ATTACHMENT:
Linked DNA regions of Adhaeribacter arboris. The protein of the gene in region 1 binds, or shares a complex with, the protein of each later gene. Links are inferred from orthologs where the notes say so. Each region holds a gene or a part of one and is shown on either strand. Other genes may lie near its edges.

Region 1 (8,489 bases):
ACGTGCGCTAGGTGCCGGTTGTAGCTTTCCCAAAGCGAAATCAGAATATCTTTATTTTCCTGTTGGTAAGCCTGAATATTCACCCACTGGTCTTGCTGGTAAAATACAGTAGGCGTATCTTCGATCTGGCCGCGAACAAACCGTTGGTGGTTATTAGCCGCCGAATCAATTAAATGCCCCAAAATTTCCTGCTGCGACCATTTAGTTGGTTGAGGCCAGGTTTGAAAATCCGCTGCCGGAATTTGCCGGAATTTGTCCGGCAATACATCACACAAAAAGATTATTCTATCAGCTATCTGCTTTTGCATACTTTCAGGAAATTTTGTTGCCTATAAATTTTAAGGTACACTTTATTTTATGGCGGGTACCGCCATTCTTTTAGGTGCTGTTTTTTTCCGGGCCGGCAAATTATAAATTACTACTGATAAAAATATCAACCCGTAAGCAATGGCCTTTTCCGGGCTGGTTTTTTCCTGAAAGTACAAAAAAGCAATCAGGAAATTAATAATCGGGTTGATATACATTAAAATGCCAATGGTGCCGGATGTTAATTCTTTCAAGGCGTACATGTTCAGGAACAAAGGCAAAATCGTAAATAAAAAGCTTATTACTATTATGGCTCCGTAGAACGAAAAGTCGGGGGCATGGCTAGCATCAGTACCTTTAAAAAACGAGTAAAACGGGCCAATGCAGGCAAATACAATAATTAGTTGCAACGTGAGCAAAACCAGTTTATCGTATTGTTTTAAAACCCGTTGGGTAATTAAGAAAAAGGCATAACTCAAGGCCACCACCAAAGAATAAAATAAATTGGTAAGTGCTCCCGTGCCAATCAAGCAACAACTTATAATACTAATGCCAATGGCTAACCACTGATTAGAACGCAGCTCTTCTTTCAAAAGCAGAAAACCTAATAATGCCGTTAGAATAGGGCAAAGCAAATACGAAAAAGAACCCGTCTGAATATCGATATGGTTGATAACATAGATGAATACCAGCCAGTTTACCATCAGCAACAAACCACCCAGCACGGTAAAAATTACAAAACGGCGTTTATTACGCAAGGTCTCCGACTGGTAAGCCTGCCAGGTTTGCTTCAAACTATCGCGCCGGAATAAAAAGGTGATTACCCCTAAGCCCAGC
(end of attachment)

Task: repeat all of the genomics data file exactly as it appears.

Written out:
Linked DNA regions of Adhaeribacter arboris. The protein of the gene in region 1 binds, or shares a complex with, the protein of each later gene. Links are inferred from orthologs where the notes say so. Each region holds a gene or a part of one and is shown on either strand. Other genes may lie near its edges.

Region 1 (8,489 bases):
ACGTGCGCTAGGTGCCGGTTGTAGCTTTCCCAAAGCGAAATCAGAATATCTTTATTTTCCTGTTGGTAAGCCTGAATATTCACCCACTGGTCTTGCTGGTAAAATACAGTAGGCGTATCTTCGATCTGGCCGCGAACAAACCGTTGGTGGTTATTAGCCGCCGAATCAATTAAATGCCCCAAAATTTCCTGCTGCGACCATTTAGTTGGTTGAGGCCAGGTTTGAAAATCCGCTGCCGGAATTTGCCGGAATTTGTCCGGCAATACATCACACAAAAAGATTATTCTATCAGCTATCTGCTTTTGCATACTTTCAGGAAATTTTGTTGCCTATAAATTTTAAGGTACACTTTATTTTATGGCGGGTACCGCCATTCTTTTAGGTGCTGTTTTTTTCCGGGCCGGCAAATTATAAATTACTACTGATAAAAATATCAACCCGTAAGCAATGGCCTTTTCCGGGCTGGTTTTTTCCTGAAAGTACAAAAAAGCAATCAGGAAATTAATAATCGGGTTGATATACATTAAAATGCCAATGGTGCCGGATGTTAATTCTTTCAAGGCGTACATGTTCAGGAACAAAGGCAAAATCGTAAATAAAAAGCTTATTACTATTATGGCTCCGTAGAACGAAAAGTCGGGGGCATGGCTAGCATCAGTACCTTTAAAAAACGAGTAAAACGGGCCAATGCAGGCAAATACAATAATTAGTTGCAACGTGAGCAAAACCAGTTTATCGTATTGTTTTAAAACCCGTTGGGTAATTAAGAAAAAGGCATAACTCAAGGCCACCACCAAAGAATAAAATAAATTGGTAAGTGCTCCCGTGCCAATCAAGCAACAACTTATAATACTAATGCCAATGGCTAACCACTGATTAGAACGCAGCTCTTCTTTCAAAAGCAGAAAACCTAATAATGCCGTTAGAATAGGGCAAAGCAAATACGAAAAAGAACCCGTCTGAATATCGATATGGTTGATAACATAGATGAATACCAGCCAGTTTACCATCAGCAACAAACCACCCAGCACGGTAAAAATTACAAAACGGCGTTTATTACGCAAGGTCTCCGACTGGTAAGCCTGCCAGGTTTGCTTCAAACTATCGCGCCGGAATAAAAAGGTGATTACCCCTAAGCCCAGC